The future of depression diagnosis is already here, the expert says

Artificial intelligence (AI) is poised to revolutionize the way we diagnose and treat diseases. It can be especially useful in the treatment of depression because it can make more accurate diagnoses and determine which treatments are more likely to work.

About 20% of us suffer from depression at least once in our lives. 300 million people worldwide currently suffer from depression, and 1.5 million Australians are likely to be depressed at any one time.

Because of this, the World Health Organization has described depression as the biggest single cause of illness around the world.

How could artificial intelligence help?

Depression can be difficult to detect

Despite its prevalence, depression is difficult to diagnose. So difficult, in fact, that GPs accurately detect depression in less than half of cases.

This is because there is no single test for depression: doctors use self-reported symptoms, questionnaires and clinical observations to make a diagnosis. But the symptoms of depression are not the same for everyone.

Some people may sleep more, others less; Some people lack energy and interest in activities, while others may feel sad or irritable.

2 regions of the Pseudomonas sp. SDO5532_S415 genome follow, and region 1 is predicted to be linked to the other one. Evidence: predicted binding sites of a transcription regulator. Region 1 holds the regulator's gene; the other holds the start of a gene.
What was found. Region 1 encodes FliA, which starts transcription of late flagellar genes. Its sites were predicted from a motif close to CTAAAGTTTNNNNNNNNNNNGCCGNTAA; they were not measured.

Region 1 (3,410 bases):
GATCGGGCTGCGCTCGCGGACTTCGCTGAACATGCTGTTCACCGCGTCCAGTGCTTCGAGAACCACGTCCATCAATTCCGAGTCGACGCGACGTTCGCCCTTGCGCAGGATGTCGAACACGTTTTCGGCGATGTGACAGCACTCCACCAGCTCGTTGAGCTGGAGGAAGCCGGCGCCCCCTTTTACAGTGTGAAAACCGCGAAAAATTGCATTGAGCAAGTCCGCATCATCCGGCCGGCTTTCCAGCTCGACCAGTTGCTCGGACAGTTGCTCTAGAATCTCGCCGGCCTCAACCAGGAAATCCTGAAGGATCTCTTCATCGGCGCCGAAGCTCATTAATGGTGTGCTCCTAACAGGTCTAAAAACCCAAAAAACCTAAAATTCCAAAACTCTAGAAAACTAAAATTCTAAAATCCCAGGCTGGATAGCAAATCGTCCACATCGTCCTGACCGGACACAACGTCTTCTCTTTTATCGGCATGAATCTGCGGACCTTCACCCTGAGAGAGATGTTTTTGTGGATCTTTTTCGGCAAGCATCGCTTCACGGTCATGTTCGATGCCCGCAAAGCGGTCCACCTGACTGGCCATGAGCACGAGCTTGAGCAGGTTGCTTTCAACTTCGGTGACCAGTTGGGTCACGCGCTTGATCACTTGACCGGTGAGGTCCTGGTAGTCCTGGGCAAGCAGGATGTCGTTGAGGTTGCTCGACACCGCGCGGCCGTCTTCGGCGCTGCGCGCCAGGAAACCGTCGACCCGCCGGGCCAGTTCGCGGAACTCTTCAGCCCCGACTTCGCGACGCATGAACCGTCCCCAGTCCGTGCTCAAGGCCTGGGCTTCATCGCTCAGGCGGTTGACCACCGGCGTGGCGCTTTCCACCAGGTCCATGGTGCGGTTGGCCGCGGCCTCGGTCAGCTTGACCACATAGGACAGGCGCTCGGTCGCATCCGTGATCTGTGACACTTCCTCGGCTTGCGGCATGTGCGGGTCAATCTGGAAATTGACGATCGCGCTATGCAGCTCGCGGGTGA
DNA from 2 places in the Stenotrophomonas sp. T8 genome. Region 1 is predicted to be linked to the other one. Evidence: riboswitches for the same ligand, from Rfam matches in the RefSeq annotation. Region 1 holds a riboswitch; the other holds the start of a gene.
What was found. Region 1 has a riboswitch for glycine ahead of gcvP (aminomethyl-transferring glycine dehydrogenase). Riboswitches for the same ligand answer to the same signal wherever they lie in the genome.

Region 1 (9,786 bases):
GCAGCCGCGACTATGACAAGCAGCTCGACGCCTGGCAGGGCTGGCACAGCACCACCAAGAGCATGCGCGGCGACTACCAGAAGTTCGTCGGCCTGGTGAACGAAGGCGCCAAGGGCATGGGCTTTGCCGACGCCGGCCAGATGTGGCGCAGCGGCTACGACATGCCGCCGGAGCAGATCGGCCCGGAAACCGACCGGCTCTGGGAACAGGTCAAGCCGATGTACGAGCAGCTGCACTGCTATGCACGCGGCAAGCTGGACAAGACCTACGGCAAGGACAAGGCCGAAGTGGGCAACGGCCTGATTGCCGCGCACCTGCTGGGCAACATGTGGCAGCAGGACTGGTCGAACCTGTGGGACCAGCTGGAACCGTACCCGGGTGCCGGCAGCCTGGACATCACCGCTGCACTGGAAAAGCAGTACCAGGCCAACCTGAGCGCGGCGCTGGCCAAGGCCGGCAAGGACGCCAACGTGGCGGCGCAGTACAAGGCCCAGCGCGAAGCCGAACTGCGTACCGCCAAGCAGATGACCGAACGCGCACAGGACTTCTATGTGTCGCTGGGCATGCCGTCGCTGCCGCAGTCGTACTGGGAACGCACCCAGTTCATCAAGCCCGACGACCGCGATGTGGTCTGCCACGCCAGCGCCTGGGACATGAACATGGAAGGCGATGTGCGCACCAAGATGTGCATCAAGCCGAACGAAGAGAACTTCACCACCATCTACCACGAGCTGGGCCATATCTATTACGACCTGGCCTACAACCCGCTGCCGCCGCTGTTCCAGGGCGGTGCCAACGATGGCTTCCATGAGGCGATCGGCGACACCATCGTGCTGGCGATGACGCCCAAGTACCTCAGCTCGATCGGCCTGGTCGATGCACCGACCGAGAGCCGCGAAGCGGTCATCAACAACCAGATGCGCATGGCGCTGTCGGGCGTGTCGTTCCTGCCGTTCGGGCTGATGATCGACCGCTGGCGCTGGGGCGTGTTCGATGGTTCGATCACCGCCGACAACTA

For those with accurately diagnosed depression, there are several treatment options, including talk therapy, medication, and lifestyle changes. However, each person’s treatment response is different, and we have no way of knowing in advance which treatments will work and which ones won’t.

Artificial intelligence trains computers to think like humans, focusing specifically on three human-like behaviors: learning, reasoning, and self-correction (fine-tuning and improving performance over time).

One area of ‚Äč‚Äčartificial intelligence is machine learning, the goal of which is to train computers to learn, find patterns in data, and make data-informed predictions without human guidance.

In recent years, there has been increased research into the application of artificial intelligence to diseases such as depression, which can be difficult to diagnose and treat.

What they’ve found so far

Scientists have compared ChatGPT diagnoses and medical recommendations with results given by real-life doctors. ChatGPT recommended talk therapy when given information about fictitious patients of varying depression severity, gender, and socioeconomic status. In contrast, doctors recommended antidepressants.

The US, UK and Australian guidelines recommend speech therapy as the first treatment option before medication.

This suggests that ChatGPT may be more likely to adhere to clinical guidelines, whereas GPs may have a tendency to overprescribe antidepressants.

ChatGPT is also less affected by gender and socio-economic biases, while doctors are statistically more likely to prescribe antidepressants to men, especially those in work.

How depression affects the brain

Depression affects certain parts of the brain. My research has shown that the areas of the brain involved in depression are very similar in different people. So much so, we can predict whether or not someone has depression with over 80% accuracy just by looking at these brain structures on MRIs.